Thunder River (Tapeats Creek tributary)

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Thunder River
Thunder River.jpg
Thunder River in the Grand Canyon National Park
Thunder River (Tapeats Creek tributary) is located in Arizona
Thunder River (Tapeats Creek tributary)
Location of the mouth of Thunder River in Arizona
Location
CountryUnited States
StateArizona
CountyCoconino
Physical characteristics
SourceThunder Springs[1]
 - locationGrand Canyon (North Rim)
 - coordinates36°23′45″N 112°27′28″W / 36.3958°N 112.4578°W / 36.3958; -112.4578
MouthTapeats Creek[1]
 - location
Grand Canyon
 - coordinates
36°23′31″N 112°27′05″W / 36.3919°N 112.4513°W / 36.3919; -112.4513Coordinates: 36°23′31″N 112°27′05″W / 36.3919°N 112.4513°W / 36.3919; -112.4513
 - elevation
2,549 feet (777 m)

Thunder River is a river entirely within the Grand Canyon National Park. It flows southeast from its source near the North Rim of the canyon to Tapeats Creek. The 0.5-mile-long (0.80 km) river is one of the shortest in the United States,[a] and drops approximately 1,200 feet (370 m) over a series of waterfalls, making it the steepest river in the country.[3][4][b] It is also a rare instance where a river is a tributary of a creek.[3]

History[edit]

While Tapeats Creek was named by the second Powell Expedition in the winter of 1871–1872, the expedition did not discover Thunder River; European-American discovery of the river did not occur until 1904.[6] The river can be reached by Thunder River Trail from the North Rim, which is only accessible from mid-May to late October. The upper portions of the trail were originally built in 1876 when rumors of placer gold led speculators to need a way into the area.[7] Further trail work was performed beginning in 1925 under the US Forest Service and continued under the National Park Service with the final sections to Tapeats Creek completed in 1939.[8]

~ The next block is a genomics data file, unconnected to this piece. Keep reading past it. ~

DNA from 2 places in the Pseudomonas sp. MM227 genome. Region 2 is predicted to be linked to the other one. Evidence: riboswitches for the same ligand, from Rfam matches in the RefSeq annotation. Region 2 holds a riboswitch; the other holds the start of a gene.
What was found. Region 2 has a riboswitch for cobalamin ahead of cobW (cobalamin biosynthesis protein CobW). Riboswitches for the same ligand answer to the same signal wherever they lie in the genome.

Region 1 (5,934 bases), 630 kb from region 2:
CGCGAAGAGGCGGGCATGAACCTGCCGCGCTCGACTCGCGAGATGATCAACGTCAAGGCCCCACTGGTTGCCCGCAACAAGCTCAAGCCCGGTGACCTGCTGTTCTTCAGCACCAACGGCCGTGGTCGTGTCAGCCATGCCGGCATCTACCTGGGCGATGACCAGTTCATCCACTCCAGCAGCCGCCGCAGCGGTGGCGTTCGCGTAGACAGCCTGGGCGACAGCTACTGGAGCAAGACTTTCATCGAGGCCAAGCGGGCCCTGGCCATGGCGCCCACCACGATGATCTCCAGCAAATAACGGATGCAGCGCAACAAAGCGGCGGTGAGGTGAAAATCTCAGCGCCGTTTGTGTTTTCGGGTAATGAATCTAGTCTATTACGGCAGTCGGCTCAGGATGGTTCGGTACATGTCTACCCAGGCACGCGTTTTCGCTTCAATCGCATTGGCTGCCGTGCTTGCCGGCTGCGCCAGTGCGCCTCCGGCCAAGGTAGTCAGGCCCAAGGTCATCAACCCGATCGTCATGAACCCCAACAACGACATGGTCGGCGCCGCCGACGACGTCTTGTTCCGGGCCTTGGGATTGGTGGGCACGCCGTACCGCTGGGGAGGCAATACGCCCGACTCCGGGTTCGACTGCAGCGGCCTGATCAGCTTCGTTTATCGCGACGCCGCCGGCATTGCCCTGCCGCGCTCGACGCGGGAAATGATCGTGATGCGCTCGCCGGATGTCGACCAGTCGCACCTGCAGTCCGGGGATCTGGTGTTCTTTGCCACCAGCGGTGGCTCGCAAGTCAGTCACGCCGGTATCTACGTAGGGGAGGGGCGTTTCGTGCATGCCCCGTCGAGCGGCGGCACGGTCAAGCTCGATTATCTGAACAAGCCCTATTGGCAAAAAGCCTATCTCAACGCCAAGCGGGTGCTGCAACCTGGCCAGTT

Source[edit]

The creek is fed from Thunder Spring, the second-largest spring on the North Rim. Water emerges from the Muav Limestone in a deep cave system at approximately 54 °F (12 °C). Since the spring flows year round, the river is a perennial river.[3][9] In 1970, the spring was estimated to discharge twenty-one million US gal (79,000,000 l; 17,000,000 imp gal) of water per day into the river.[10]

Environment[edit]

Common trees near the spring include Fremont's cottonwoods and white sumac. Along the river are willows, seepwillows, other shrubs, crimson monkeyflower, maidenhair fern and other riparian fauna. Common aquatic invertebrate found in the creek include stoneflies and caddisflies.[3]

See also[edit]

Notes[edit]

  1. ^ Some sources claim it is the shortest river in the world.[2]
  2. ^ The entire system of Thunder River and Tapeats Creek has sometimes been called Thunder River.[5]

References[edit]

  1. ^ a b "Thunder River". Geographic Names Information System. United States Geological Survey. Retrieved April 30, 2017.
  2. ^ Grand Canyon National Park. Fodor's Travel. 2008. p. 79. ISBN 9781400007479. Retrieved 1 May 2017.
  3. ^ a b c d "Thunder Springs and Thunder River, Grand Canyon National Park, Arizona". azheritagewaters. Northern Arizona University. Retrieved 29 April 2017.
  4. ^ MacDonald, Douglas (Feb 2007). "Hike to the Grand Canyon's North Rim Waterfalls". Backpacker. 35 (246): 31. Retrieved 29 April 2017.
  5. ^ Granger, Byrd H. (1976). Grand Canyon Place Names. Tucson: The University of Arizona Press. p. 23. ISBN 9780816505388. Retrieved 30 April 2017.
  6. ^ Anderson, Michael F. (1998). Living at the Edge: Explorers, Exploiters, and Settlers of the Grand Canyon Region. Grand Canyon Association. ISBN 9780938216551. Retrieved 1 May 2017.
  7. ^ Roos, Constance (2012). The Grand Canyon: with Bryce and Zion Canyons in America's South West. Cicerone Press Limited. ISBN 9781849656580.
  8. ^ "Thunder River Trail". asu.edu. Archived from the original on 2017-04-04. Retrieved 30 April 2017.
  9. ^ Brown, Bryan T.; Carothers, Steven W.; Johnson, R. Roy (1987). Grand Canyon Birds, Historical Notes, Natural History, and Ecology. Tucson: The University of Arizona Press. ISBN 0816509301. Retrieved 30 April 2017.
  10. ^ Watkins, Conor; Rogers, J. David. "Landsliding And Channel Blockages In Tapeats Creek". mst.edu. Missouri University of Science and Technology. Retrieved 30 April 2017.